Chapter 4-Connecting Content & Language

“Learning is a social process that occurs through interpersonal interaction within a cooperative
context. Individuals, working together, construct shared understandings and knowledge.”
-David Johnson
Claudia Guerrero
John Mendoza
Bernadet Caceres
On the index card write down what a
language rich environment looks like.
Stand up – hand up- pair up
Discuss with your partner what you wrote on
your index card.
A language rich environment is mostly spoken of in
literature on the first language acquisition of
infants, children whose home environment engages
in meaningful conversations allowing the students
to begin school with a large vocabulary and strong
ability to engage orally.
For English language learners, they find themselves
starting all over again in learning a new language.
They need to hear language used for a variety of
purposes, engage in conversations, with different
partners and see language.
In a language rich environment, students need to
hear language models from a variety of sources.
Teachers, peers, books, videos, and other sources
of information can serve as models of language.
Students need to be immersed in authentic
language tasks that make language
comprehensible. They need opportunities to share
their thinking with one another and to rehearse
oral language for academic purposes.
A language rich environment is not a quiet classroom.
Has desks organized in a way that allows student so see eyeto-eye and provides spaces where students can come
together and talk in larger groups.
Students are placed in learning pods of 4-6 students.
Room organization is important, one where the teacher can
quickly transition students form a pair-share to a small group
activity without asking students to leave their seats.
Many times students serve as language models for
other students. Through peer interactions,
students develop vocabulary, learn content, and
engage in oral discourse.
ELL’s need opportunities to interact with different
peers daily, if they are paired with the same person
it may limit the exposure to language that they
We want all students to feel like an expert and have
something to contribute in the classroom.
Therefore, teachers need to be intentional on how
they pair up the students.
It is important to know your students language to
be able to pair them with one that is slightly above
their level.
It is important to mix partners often, giving all
students an opportunity to serve as language
models and learners.
Teachers can provide students language frames to
help them initiate a dialogue with their peers, or
provide a prompt and allow students to use their
own language.
A language-rich classroom includes knowledge of
where students are in their English language
development with formal and informal
When students interact orally, the teacher has the
opportunity to listen and learn providing good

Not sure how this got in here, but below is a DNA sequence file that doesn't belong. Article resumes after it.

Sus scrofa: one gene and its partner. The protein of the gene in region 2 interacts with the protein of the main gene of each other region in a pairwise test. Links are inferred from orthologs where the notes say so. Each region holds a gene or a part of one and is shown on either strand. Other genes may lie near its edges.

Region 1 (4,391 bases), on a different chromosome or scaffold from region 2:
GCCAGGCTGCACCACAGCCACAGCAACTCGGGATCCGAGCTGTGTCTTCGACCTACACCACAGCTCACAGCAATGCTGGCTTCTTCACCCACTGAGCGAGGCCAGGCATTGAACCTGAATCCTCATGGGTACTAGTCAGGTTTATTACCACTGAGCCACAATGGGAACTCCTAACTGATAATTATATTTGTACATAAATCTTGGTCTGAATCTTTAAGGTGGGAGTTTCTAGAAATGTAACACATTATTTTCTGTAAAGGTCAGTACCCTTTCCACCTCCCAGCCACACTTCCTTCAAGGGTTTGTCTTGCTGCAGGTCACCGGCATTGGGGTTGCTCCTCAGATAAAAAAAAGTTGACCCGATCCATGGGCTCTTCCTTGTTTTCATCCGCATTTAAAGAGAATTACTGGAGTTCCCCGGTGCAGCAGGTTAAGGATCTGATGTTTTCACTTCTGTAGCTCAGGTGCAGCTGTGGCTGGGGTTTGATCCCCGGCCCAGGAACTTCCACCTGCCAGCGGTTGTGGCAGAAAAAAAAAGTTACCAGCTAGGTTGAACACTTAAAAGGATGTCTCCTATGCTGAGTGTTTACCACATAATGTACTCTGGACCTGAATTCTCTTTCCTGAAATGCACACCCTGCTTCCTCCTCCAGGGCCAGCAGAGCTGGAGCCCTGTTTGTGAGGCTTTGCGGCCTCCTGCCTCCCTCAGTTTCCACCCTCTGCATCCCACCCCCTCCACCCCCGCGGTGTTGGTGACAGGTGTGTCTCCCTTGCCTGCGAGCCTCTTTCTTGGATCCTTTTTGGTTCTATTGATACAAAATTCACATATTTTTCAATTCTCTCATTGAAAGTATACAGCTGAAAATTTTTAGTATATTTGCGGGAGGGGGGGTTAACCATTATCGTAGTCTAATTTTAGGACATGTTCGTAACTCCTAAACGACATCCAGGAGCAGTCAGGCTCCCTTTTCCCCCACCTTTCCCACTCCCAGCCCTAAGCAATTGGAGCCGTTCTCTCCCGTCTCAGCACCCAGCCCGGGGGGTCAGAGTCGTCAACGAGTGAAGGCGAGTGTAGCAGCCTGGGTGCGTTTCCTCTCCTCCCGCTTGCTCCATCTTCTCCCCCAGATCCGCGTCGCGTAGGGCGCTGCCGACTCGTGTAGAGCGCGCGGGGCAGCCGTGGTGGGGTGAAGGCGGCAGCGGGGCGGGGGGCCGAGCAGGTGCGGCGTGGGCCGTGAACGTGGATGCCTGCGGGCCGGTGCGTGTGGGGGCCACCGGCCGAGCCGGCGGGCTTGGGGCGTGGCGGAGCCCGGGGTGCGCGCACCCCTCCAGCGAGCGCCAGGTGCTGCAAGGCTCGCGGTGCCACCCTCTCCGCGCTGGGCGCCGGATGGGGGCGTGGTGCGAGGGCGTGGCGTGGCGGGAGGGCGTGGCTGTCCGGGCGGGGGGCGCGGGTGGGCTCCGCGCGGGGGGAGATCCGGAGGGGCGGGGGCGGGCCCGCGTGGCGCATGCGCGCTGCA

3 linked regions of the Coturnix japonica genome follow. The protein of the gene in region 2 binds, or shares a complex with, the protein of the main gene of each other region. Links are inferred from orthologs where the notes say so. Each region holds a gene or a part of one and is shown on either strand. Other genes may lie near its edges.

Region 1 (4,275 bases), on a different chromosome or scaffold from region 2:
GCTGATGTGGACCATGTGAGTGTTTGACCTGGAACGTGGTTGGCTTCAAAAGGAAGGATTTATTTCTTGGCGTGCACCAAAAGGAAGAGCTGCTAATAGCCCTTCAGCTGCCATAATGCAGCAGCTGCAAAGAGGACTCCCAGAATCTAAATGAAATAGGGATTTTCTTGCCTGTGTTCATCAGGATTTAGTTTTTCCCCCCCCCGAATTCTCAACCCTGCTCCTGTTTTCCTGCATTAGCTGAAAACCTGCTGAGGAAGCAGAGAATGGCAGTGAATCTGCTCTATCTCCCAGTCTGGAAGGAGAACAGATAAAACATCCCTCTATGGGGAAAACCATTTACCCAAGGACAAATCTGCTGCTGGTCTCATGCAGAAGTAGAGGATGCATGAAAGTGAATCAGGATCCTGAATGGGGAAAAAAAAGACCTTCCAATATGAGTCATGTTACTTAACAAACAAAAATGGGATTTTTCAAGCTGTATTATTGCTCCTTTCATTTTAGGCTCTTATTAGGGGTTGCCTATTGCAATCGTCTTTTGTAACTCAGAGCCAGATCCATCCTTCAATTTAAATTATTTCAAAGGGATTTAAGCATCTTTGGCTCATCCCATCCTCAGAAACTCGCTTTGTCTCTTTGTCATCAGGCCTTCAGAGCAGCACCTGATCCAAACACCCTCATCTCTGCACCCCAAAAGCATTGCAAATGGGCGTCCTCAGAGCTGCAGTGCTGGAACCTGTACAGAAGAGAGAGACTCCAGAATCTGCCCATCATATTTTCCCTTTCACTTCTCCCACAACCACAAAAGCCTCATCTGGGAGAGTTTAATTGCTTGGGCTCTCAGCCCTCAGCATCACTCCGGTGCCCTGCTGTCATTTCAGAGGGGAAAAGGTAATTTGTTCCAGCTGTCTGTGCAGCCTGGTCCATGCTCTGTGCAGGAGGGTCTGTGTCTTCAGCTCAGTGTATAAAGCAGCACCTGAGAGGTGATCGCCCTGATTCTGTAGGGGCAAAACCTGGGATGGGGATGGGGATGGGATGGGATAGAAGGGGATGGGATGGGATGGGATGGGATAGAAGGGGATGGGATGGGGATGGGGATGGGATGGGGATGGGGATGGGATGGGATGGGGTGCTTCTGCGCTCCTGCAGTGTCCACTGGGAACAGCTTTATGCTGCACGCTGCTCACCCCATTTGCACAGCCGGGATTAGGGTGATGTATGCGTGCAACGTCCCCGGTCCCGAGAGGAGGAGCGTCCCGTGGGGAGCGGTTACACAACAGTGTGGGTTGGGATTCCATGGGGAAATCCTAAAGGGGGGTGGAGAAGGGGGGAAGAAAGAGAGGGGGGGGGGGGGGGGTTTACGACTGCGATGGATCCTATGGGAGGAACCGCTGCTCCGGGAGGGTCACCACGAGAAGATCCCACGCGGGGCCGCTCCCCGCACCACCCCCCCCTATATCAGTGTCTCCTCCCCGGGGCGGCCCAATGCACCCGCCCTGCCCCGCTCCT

information for teachers to build upon.
Teachers need to model academic language that
will build toward encouraging students to talk
progressively more while the teacher talks
progressively less.
A Language-Rich environment encourages
Risk Taking
ELL students need to believe the whole class
is working as a language community,they
need to feel safe and know they will not be
ELL students must feel successful as they
build confidence as a speaker of English
Ex. Gallery Walks (telling stories through
pics, speak what they see)
Teachers invite students to interact with text
There is a clear obj. for the Read Aloud
Students are allowed to contribute their
Intentional stopping points are practiced by
teacher to check for understanding
Pair-Share: students will share their
understanding of the text, practicing with
peers instead of a group is low-anxiety
context for practicing oral language
ELL need to see language:
ex. Visible access to the text being read
w/young learners using Big Books or large
charts of text.
Older readers, T. can use copies of the text
or view via a document camera.
S’s are able to make sense from oral and
written language.
WORD WALLS- provide pictures, full sentences
that use the word, full texts w/the word underlined.
ELL should be able to understand the words and
use the words when speaking and writing
Classroom library serves as a valuable resource for
English language learners.
Through books, students are exposed to a large
amounts of language.
Variety of texts – trade books, magazines, chapter
books, newspapers, Web resources, pamphlets,
brochures and other printed materials.
Providing multiple sources of text helps students
access information in different ways and they learn
knowledge can be presented and learned through a
variety of ways.
Modeling proper written language support
English language learners when speaking and
writing in English.
Picture – Word – association
Sentence strips – sentence starters
Anchor charts –
Vocabulary word walls
The key in creating a language-rich
environment is to immerse students in
language from:
talking to peers
seeing examples of language around the
In different forms of text
ELL’s need to be highly exposed to language
They need daily opportunities to practice
using the language that surrounds them.
Create spaces for peer-to-peer interaction using
small-group and whole-group settings.
Encourage peer-to-peer interactions.
Listen to the language and knowledge students
bring to the learning experience.
Incorporate interactive read-alouds.
Provide daily shared-reading opportunities.
Introduce words orally and in print.
Have an abundant classroom library.
Encourage daily opportunities to read
Create an explicit language environment.